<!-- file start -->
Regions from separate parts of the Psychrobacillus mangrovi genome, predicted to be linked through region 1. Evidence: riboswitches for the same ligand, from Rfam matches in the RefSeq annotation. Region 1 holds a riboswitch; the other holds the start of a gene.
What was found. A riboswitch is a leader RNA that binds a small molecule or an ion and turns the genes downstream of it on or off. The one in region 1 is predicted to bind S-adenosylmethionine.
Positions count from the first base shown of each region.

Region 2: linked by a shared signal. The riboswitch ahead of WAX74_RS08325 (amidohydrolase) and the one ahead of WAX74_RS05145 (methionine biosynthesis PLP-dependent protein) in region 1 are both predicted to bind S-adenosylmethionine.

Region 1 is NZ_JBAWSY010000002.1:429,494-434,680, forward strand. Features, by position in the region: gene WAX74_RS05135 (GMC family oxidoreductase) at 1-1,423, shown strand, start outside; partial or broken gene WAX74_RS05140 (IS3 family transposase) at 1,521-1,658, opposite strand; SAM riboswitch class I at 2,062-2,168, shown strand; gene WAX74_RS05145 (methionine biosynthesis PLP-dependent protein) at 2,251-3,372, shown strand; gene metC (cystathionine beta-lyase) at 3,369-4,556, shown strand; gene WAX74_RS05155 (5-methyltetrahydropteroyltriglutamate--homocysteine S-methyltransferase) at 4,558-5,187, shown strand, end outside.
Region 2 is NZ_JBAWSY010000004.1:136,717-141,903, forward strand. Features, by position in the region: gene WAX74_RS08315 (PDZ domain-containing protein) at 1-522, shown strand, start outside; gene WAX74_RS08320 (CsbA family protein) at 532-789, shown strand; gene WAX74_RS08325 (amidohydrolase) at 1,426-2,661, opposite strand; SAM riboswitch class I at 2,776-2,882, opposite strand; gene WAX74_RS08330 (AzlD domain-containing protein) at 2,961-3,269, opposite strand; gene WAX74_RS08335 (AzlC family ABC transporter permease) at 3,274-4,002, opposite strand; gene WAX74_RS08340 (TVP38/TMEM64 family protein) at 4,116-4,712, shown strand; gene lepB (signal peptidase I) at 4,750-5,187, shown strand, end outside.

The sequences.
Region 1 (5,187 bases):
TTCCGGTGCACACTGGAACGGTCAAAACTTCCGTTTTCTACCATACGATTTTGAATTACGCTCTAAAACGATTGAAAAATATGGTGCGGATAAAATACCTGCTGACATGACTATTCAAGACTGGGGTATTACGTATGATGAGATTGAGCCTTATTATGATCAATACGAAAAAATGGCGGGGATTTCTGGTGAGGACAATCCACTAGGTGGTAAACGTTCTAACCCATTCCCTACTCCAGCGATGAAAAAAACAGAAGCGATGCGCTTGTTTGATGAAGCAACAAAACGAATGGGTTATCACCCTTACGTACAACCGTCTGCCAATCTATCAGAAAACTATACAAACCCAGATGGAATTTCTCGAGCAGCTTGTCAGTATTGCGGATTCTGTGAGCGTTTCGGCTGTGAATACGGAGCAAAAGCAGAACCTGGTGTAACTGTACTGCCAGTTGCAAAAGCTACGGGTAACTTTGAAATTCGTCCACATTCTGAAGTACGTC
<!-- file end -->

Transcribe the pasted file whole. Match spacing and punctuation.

Regions from separate parts of the Psychrobacillus mangrovi genome, predicted to be linked through region 1. Evidence: riboswitches for the same ligand, from Rfam matches in the RefSeq annotation. Region 1 holds a riboswitch; the other holds the start of a gene.
What was found. A riboswitch is a leader RNA that binds a small molecule or an ion and turns the genes downstream of it on or off. The one in region 1 is predicted to bind S-adenosylmethionine.
Positions count from the first base shown of each region.

Region 2: linked by a shared signal. The riboswitch ahead of WAX74_RS08325 (amidohydrolase) and the one ahead of WAX74_RS05145 (methionine biosynthesis PLP-dependent protein) in region 1 are both predicted to bind S-adenosylmethionine.

Region 1 is NZ_JBAWSY010000002.1:429,494-434,680, forward strand. Features, by position in the region: gene WAX74_RS05135 (GMC family oxidoreductase) at 1-1,423, shown strand, start outside; partial or broken gene WAX74_RS05140 (IS3 family transposase) at 1,521-1,658, opposite strand; SAM riboswitch class I at 2,062-2,168, shown strand; gene WAX74_RS05145 (methionine biosynthesis PLP-dependent protein) at 2,251-3,372, shown strand; gene metC (cystathionine beta-lyase) at 3,369-4,556, shown strand; gene WAX74_RS05155 (5-methyltetrahydropteroyltriglutamate--homocysteine S-methyltransferase) at 4,558-5,187, shown strand, end outside.
Region 2 is NZ_JBAWSY010000004.1:136,717-141,903, forward strand. Features, by position in the region: gene WAX74_RS08315 (PDZ domain-containing protein) at 1-522, shown strand, start outside; gene WAX74_RS08320 (CsbA family protein) at 532-789, shown strand; gene WAX74_RS08325 (amidohydrolase) at 1,426-2,661, opposite strand; SAM riboswitch class I at 2,776-2,882, opposite strand; gene WAX74_RS08330 (AzlD domain-containing protein) at 2,961-3,269, opposite strand; gene WAX74_RS08335 (AzlC family ABC transporter permease) at 3,274-4,002, opposite strand; gene WAX74_RS08340 (TVP38/TMEM64 family protein) at 4,116-4,712, shown strand; gene lepB (signal peptidase I) at 4,750-5,187, shown strand, end outside.

The sequences.
Region 1 (5,187 bases):
TTCCGGTGCACACTGGAACGGTCAAAACTTCCGTTTTCTACCATACGATTTTGAATTACGCTCTAAAACGATTGAAAAATATGGTGCGGATAAAATACCTGCTGACATGACTATTCAAGACTGGGGTATTACGTATGATGAGATTGAGCCTTATTATGATCAATACGAAAAAATGGCGGGGATTTCTGGTGAGGACAATCCACTAGGTGGTAAACGTTCTAACCCATTCCCTACTCCAGCGATGAAAAAAACAGAAGCGATGCGCTTGTTTGATGAAGCAACAAAACGAATGGGTTATCACCCTTACGTACAACCGTCTGCCAATCTATCAGAAAACTATACAAACCCAGATGGAATTTCTCGAGCAGCTTGTCAGTATTGCGGATTCTGTGAGCGTTTCGGCTGTGAATACGGAGCAAAAGCAGAACCTGGTGTAACTGTACTGCCAGTTGCAAAAGCTACGGGTAACTTTGAAATTCGTCCACATTCTGAAGTACGTC